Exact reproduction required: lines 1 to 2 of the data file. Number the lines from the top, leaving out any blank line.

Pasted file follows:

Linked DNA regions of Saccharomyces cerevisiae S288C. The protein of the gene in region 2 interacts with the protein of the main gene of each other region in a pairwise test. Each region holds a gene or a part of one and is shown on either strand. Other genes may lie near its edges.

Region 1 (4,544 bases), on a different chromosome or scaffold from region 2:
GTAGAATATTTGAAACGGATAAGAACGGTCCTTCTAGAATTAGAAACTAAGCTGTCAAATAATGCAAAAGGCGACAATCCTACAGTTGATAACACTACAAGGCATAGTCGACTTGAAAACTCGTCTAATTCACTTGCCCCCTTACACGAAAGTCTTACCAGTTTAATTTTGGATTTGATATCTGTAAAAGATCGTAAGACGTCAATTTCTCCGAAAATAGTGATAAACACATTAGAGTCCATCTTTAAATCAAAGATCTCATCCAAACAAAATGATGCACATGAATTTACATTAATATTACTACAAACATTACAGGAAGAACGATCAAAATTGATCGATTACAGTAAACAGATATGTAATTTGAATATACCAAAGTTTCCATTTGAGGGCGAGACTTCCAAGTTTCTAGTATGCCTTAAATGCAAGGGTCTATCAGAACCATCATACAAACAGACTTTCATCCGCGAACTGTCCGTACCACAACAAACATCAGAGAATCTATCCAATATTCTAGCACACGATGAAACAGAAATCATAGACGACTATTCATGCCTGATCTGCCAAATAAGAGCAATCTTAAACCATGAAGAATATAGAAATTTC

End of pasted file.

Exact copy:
Linked DNA regions of Saccharomyces cerevisiae S288C. The protein of the gene in region 2 interacts with the protein of the main gene of each other region in a pairwise test. Each region holds a gene or a part of one and is shown on either strand. Other genes may lie near its edges.

Region 1 (4,544 bases), on a different chromosome or scaffold from region 2: